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Speaker explains practical ways to manage garden pests


Published:   |   Updated: October 30, 2013 at 04:04 PM

DUNEDIN — “Florida has a lot of pests, and we get a lot of exotics that come in,” Pinellas County Extension agent emeritus Pam Brown advised. 
 
She shared practical ways to limit the potential damage from those uninvited opportunists that plague vegetable gardens during an Oct. 9 workshop attended by members and guests of the Dunedin Community Garden.
 
The horticulturist described a system of integrated pest management, which employs both economical and environmentally sound methods of pest control. 
 
By understanding the life cycles of common pests, coordinated, sensible practices may be implemented to reduce potential harm, particularly from the use of chemicals, to people and the environment. IPM methods can work for home and workplace situations as well as in the garden.
 
Brown outlined a four-step approach, beginning with the use of good cultural practices that include following guidelines for planting dates and selecting disease-resistant, Florida-recommended varieties. Practicing good sanitation also is important; infected plants and debris should be removed, along with any weeds. Sooner is better than later. 
 
As the plants grow, visually inspect them daily or at least twice a week.  Check for insects and/or evidence of their damage, including stunted growth or chewed, yellow or brown-spotted leaves.  Don’t neglect to look at the underside of the leaves and at the soil line, Brown stressed.
 
If the plant’s health is declining for no obvious reason, examine the roots for rot or nematode damage.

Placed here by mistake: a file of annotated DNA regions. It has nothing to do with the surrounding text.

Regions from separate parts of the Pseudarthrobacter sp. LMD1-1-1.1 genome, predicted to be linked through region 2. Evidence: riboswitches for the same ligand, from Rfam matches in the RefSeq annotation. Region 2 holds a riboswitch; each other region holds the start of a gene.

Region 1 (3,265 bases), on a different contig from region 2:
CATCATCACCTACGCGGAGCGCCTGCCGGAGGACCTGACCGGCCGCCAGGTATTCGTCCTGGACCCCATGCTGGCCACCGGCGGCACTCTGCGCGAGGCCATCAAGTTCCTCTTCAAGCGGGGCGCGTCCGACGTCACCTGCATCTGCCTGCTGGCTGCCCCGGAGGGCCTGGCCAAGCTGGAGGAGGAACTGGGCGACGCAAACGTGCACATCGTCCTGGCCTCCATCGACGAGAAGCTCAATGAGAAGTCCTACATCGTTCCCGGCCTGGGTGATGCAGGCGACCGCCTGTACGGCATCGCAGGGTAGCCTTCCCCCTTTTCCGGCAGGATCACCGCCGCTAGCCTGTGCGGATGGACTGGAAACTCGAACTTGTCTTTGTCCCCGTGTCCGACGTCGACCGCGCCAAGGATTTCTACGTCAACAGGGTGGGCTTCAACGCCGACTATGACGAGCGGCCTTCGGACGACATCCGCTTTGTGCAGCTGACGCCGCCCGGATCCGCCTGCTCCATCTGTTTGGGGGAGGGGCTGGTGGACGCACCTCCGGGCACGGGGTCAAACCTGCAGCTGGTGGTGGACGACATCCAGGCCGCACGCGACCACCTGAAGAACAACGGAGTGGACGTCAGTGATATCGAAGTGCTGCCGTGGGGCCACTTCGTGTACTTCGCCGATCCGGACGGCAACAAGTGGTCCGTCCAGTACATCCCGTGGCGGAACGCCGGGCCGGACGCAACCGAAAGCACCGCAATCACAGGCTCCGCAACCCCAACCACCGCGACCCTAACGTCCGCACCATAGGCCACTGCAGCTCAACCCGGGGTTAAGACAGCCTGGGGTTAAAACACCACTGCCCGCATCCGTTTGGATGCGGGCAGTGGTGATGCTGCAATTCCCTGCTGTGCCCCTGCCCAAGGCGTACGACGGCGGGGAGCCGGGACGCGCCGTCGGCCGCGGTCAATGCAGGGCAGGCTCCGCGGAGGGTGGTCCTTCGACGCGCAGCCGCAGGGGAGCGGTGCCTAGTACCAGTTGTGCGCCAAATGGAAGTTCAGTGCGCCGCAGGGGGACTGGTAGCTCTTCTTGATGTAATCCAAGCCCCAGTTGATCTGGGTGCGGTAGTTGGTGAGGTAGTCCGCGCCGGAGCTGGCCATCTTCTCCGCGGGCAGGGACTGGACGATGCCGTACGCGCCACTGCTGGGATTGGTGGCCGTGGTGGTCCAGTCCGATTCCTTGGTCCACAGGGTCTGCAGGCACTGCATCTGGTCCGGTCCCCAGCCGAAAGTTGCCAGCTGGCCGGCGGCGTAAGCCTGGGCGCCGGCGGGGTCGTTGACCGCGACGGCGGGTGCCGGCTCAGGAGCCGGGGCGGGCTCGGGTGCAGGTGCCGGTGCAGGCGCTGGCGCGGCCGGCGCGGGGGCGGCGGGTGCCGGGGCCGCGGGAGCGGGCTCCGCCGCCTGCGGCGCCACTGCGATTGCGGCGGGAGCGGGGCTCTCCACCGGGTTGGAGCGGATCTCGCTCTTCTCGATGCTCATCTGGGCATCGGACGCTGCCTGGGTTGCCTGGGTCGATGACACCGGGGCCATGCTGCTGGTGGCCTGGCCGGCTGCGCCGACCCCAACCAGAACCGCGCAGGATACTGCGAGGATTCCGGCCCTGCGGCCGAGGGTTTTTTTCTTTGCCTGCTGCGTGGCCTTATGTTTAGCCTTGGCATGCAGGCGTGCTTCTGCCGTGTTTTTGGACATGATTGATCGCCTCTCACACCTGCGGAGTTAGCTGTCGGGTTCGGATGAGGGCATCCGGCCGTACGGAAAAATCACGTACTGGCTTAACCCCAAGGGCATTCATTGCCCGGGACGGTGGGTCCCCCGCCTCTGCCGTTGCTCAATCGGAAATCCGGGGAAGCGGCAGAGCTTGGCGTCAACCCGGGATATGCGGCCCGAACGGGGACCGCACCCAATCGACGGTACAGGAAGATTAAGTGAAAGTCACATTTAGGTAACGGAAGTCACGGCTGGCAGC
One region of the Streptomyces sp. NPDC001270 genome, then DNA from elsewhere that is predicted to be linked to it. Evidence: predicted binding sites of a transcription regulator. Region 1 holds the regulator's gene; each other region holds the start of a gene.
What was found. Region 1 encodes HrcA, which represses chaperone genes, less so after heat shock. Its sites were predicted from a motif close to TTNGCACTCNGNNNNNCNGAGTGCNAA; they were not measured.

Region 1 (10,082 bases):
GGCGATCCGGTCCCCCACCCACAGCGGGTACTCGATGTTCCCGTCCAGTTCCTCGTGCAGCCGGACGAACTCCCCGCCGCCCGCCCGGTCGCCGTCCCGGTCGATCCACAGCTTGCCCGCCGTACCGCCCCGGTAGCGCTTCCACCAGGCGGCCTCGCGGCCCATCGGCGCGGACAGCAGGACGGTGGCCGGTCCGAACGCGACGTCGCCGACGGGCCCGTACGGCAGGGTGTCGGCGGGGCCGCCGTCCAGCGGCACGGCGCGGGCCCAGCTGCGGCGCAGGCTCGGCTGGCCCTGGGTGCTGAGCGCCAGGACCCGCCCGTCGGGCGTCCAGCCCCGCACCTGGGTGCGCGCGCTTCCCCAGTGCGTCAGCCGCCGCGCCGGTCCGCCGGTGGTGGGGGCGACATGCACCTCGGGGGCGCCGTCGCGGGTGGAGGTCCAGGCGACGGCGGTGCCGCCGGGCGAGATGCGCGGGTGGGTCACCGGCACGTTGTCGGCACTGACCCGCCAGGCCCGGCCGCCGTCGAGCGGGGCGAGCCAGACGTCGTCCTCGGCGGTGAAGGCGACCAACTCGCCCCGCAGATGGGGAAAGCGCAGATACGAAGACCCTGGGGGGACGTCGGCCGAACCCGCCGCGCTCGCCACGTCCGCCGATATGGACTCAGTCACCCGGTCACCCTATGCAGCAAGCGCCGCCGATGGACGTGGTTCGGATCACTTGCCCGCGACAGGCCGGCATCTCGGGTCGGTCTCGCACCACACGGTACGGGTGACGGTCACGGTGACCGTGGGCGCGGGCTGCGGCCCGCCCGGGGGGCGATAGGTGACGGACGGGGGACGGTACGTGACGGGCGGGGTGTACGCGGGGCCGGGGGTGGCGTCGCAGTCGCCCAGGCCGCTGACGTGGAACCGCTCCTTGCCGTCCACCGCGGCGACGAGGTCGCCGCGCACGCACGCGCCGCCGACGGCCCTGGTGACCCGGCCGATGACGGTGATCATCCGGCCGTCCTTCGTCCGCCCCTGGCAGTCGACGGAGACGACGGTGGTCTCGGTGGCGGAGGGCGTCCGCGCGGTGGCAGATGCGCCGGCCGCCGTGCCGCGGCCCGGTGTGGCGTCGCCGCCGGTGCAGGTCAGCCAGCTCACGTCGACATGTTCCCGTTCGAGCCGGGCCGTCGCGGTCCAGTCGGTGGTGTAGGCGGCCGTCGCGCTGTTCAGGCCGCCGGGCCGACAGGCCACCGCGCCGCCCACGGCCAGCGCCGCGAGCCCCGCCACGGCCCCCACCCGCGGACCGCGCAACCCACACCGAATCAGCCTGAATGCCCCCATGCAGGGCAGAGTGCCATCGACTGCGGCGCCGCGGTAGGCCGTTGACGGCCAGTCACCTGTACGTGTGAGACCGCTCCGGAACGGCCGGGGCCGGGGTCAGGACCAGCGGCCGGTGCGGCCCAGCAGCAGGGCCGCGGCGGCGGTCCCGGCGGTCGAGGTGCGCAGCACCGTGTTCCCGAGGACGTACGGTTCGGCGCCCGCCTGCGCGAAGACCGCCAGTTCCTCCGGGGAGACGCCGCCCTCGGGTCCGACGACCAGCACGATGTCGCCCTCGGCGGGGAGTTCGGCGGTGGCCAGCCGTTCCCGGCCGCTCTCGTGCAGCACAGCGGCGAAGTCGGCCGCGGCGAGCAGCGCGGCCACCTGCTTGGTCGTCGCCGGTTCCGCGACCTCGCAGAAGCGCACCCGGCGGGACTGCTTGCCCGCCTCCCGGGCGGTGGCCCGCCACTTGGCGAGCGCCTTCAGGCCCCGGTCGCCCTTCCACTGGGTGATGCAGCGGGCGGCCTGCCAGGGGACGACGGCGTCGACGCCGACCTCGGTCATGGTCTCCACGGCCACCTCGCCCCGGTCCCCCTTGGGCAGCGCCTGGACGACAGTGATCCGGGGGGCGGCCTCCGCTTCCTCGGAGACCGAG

If there are symptoms of distress, determine the probable cause:  insects, disease, poor cultural practices or even sunburn.  Identify any insects present and determine whether they’re beneficial or harmful.  Choose a method of control, if necessary.  That might be as simple as hand-picking the pests or washing them off with a hose.
 
“Aphids are stupid,” said Brown, because they can’t seem to figure out how to climb back up the plant.
 
Monitor the results to see if the situation is improving or getting worse. Decide when or if further treatment is needed. Brown expressed an appreciation for gardening organically, with a preference for using neem oil, a naturally occurring pesticide found in seeds from the neem tree; insecticidal soaps; or other natural solutions.
 
 “Garlic is a great insect repellant,” she said. Just grind it up and mix with water for a spray.
 
And “don’t waste your money on ladybugs,” which are likely to be too old or diseased. What’s more, they tend to fly away. 
 
Practice crop rotation and regularly amend the garden with compost to help get rid of insects; plan weeks ahead to solarize the soil prior to planting to kill not only weed seeds, but nematodes, too.  Also for the latter, “Grow French marigolds in the summer,” the speaker advised. 
 
In addition, plant flowers, butterfly plants, to attract beneficial insects and pollinators. Suggestions included pentas, salvias, zinnias and nasturtiums.
 
Butterflies come from caterpillars, and care must be exercised when choosing options for remedial treatment in order to preserve them and numerous beneficial insects. Just one percent of the insect population is harmful, Brown assured before sharing a sentiment from a favorite teacher: “Protecting our beneficial insects is important, or we inherit their job.” 
 
The good insects usually arrive a week or two after the bad ones appear, she added.  When hand removal of harmful insects or affected plants isn’t sufficient, treat only what’s necessary and repeat only as needed.
 
The speaker distributed handouts listing resources on topics such as insect identification, composting and soil solarization. The information comes from the University of Florida’s Institute of Food and Agricultural Sciences in cooperation with the Extension office and is accessible at http://edis.ifas.ufl.edu.
 
 The gardening coach also offered fact sheets on Florida gardening, soil and fertilizer, container gardening and a gardening blog, which may be found at http://pamperedgardeners.com. 
 
Brown is scheduled to return for a Dunedin Community Garden workshop in January on growing tomatoes.  The programs are free and open to the public.
 
For details on the organization, go to www.dunedincommunitygarden.com.

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